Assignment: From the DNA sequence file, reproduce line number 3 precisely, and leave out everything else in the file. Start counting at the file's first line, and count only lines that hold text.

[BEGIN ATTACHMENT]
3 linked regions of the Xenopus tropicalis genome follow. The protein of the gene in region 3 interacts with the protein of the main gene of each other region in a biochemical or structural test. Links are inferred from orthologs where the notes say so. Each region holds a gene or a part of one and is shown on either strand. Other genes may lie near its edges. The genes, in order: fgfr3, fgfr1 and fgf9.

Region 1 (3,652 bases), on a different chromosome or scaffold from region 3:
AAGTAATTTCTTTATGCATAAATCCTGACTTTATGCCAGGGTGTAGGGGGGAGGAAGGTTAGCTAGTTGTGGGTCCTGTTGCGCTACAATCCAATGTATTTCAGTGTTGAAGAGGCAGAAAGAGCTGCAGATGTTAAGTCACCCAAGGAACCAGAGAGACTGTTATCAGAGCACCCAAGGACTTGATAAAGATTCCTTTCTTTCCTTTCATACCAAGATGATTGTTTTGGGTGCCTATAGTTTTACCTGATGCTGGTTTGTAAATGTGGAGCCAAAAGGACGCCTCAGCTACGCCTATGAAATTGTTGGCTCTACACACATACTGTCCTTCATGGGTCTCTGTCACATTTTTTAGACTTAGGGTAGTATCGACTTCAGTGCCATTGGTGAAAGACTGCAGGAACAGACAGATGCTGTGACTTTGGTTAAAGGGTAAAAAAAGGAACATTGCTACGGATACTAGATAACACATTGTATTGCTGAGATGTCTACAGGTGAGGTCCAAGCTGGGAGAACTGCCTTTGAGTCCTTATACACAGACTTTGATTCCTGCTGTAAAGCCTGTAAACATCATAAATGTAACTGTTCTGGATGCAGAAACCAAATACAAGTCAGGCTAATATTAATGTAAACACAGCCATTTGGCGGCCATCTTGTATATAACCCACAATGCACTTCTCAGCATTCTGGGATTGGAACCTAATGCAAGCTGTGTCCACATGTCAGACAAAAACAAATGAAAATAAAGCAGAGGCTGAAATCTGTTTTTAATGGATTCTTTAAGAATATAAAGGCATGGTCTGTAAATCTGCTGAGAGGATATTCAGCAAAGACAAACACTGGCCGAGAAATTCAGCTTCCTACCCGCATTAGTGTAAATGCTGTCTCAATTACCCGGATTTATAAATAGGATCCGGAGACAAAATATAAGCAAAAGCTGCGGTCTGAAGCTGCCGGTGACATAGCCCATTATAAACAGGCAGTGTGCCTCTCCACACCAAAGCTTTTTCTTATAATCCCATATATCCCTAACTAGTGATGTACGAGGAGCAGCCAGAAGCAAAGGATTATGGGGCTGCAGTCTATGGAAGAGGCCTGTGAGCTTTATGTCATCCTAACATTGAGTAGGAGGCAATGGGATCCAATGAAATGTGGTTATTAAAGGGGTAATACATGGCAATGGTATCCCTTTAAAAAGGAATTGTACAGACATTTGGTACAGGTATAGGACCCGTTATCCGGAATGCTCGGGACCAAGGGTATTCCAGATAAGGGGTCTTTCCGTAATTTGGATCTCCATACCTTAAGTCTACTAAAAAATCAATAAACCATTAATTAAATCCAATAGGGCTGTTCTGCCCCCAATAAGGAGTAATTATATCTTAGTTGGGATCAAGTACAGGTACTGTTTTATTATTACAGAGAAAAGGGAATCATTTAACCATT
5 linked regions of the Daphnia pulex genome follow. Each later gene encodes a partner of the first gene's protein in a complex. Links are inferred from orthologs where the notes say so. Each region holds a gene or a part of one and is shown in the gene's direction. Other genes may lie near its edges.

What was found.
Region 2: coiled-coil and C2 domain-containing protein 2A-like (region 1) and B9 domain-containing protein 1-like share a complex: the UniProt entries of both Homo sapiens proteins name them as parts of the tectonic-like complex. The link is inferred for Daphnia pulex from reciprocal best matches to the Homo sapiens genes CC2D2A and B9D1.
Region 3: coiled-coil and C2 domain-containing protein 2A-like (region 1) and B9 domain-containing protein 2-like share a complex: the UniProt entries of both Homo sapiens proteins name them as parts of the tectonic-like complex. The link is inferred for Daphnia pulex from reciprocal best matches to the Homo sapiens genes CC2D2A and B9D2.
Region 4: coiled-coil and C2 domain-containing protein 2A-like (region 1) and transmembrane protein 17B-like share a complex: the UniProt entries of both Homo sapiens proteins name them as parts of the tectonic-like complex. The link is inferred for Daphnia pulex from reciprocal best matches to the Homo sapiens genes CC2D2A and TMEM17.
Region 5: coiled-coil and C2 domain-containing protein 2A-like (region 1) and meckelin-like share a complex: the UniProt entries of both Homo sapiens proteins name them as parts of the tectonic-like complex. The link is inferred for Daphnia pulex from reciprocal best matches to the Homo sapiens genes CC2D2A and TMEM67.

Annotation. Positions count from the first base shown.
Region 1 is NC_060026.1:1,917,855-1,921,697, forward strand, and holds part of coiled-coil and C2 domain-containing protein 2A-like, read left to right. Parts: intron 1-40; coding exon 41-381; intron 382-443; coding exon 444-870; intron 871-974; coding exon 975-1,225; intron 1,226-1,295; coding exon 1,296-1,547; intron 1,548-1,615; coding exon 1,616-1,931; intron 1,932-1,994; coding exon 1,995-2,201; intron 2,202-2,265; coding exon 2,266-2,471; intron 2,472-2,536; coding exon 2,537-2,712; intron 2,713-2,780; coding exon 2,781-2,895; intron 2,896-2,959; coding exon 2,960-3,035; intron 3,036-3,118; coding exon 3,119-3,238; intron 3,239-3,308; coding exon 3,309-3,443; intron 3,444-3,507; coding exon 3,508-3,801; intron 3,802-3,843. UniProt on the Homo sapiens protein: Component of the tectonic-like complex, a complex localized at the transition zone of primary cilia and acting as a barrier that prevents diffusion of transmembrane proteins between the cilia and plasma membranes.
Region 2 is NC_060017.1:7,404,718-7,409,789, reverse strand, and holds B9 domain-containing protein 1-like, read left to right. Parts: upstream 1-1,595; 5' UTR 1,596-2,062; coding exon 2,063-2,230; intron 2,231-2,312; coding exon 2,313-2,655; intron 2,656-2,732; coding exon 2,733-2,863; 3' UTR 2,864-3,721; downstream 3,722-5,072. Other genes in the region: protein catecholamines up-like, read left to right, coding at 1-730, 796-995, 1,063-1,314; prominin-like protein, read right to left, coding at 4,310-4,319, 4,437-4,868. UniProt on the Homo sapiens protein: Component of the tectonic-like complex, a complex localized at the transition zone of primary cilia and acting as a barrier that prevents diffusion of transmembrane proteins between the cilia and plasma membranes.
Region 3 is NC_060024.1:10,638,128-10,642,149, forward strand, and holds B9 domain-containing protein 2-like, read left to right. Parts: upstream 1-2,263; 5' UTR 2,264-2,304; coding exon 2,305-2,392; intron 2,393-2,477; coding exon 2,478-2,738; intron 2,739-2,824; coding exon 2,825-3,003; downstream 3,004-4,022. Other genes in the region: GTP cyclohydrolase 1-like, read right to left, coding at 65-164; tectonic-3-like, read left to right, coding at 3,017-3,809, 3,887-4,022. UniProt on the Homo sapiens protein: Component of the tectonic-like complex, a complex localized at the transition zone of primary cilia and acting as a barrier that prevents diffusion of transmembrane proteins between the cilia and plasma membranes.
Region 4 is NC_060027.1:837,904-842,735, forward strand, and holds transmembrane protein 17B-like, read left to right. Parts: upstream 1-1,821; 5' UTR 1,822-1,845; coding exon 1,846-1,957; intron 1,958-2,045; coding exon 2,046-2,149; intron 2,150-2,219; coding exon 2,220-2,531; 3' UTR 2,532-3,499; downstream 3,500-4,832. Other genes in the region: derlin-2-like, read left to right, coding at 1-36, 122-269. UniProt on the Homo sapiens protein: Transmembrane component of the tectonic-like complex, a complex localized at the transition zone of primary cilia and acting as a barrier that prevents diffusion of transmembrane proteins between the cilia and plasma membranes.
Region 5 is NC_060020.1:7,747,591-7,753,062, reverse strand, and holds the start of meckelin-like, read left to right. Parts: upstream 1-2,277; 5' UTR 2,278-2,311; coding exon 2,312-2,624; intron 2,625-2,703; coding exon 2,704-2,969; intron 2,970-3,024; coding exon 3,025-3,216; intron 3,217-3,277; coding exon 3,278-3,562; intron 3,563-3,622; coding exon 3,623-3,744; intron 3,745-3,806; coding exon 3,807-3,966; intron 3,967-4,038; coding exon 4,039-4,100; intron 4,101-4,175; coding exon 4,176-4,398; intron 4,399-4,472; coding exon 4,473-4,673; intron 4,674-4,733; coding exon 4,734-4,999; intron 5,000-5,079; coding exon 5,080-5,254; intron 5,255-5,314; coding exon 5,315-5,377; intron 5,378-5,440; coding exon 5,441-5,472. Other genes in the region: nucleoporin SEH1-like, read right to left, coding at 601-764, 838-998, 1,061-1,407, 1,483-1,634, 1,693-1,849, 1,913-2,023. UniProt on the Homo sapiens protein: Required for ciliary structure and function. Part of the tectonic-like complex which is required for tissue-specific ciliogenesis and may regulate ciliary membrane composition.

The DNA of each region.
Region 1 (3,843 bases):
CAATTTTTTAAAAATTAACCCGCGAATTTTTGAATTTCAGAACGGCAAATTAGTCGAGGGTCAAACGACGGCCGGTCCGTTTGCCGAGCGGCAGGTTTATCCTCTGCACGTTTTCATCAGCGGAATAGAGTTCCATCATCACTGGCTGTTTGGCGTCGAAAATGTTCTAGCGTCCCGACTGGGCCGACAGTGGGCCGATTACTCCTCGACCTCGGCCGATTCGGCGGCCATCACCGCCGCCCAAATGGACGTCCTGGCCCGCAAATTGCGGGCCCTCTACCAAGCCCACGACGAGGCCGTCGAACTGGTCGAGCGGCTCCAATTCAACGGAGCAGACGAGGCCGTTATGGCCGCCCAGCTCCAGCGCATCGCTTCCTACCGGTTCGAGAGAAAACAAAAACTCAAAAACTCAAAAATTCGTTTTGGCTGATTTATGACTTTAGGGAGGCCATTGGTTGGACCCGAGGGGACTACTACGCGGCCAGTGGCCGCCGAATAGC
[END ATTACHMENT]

AAGTAATTTCTTTATGCATAAATCCTGACTTTATGCCAGGGTGTAGGGGGGAGGAAGGTTAGCTAGTTGTGGGTCCTGTTGCGCTACAATCCAATGTATTTCAGTGTTGAAGAGGCAGAAAGAGCTGCAGATGTTAAGTCACCCAAGGAACCAGAGAGACTGTTATCAGAGCACCCAAGGACTTGATAAAGATTCCTTTCTTTCCTTTCATACCAAGATGATTGTTTTGGGTGCCTATAGTTTTACCTGATGCTGGTTTGTAAATGTGGAGCCAAAAGGACGCCTCAGCTACGCCTATGAAATTGTTGGCTCTACACACATACTGTCCTTCATGGGTCTCTGTCACATTTTTTAGACTTAGGGTAGTATCGACTTCAGTGCCATTGGTGAAAGACTGCAGGAACAGACAGATGCTGTGACTTTGGTTAAAGGGTAAAAAAAGGAACATTGCTACGGATACTAGATAACACATTGTATTGCTGAGATGTCTACAGGTGAGGTCCAAGCTGGGAGAACTGCCTTTGAGTCCTTATACACAGACTTTGATTCCTGCTGTAAAGCCTGTAAACATCATAAATGTAACTGTTCTGGATGCAGAAACCAAATACAAGTCAGGCTAATATTAATGTAAACACAGCCATTTGGCGGCCATCTTGTATATAACCCACAATGCACTTCTCAGCATTCTGGGATTGGAACCTAATGCAAGCTGTGTCCACATGTCAGACAAAAACAAATGAAAATAAAGCAGAGGCTGAAATCTGTTTTTAATGGATTCTTTAAGAATATAAAGGCATGGTCTGTAAATCTGCTGAGAGGATATTCAGCAAAGACAAACACTGGCCGAGAAATTCAGCTTCCTACCCGCATTAGTGTAAATGCTGTCTCAATTACCCGGATTTATAAATAGGATCCGGAGACAAAATATAAGCAAAAGCTGCGGTCTGAAGCTGCCGGTGACATAGCCCATTATAAACAGGCAGTGTGCCTCTCCACACCAAAGCTTTTTCTTATAATCCCATATATCCCTAACTAGTGATGTACGAGGAGCAGCCAGAAGCAAAGGATTATGGGGCTGCAGTCTATGGAAGAGGCCTGTGAGCTTTATGTCATCCTAACATTGAGTAGGAGGCAATGGGATCCAATGAAATGTGGTTATTAAAGGGGTAATACATGGCAATGGTATCCCTTTAAAAAGGAATTGTACAGACATTTGGTACAGGTATAGGACCCGTTATCCGGAATGCTCGGGACCAAGGGTATTCCAGATAAGGGGTCTTTCCGTAATTTGGATCTCCATACCTTAAGTCTACTAAAAAATCAATAAACCATTAATTAAATCCAATAGGGCTGTTCTGCCCCCAATAAGGAGTAATTATATCTTAGTTGGGATCAAGTACAGGTACTGTTTTATTATTACAGAGAAAAGGGAATCATTTAACCATT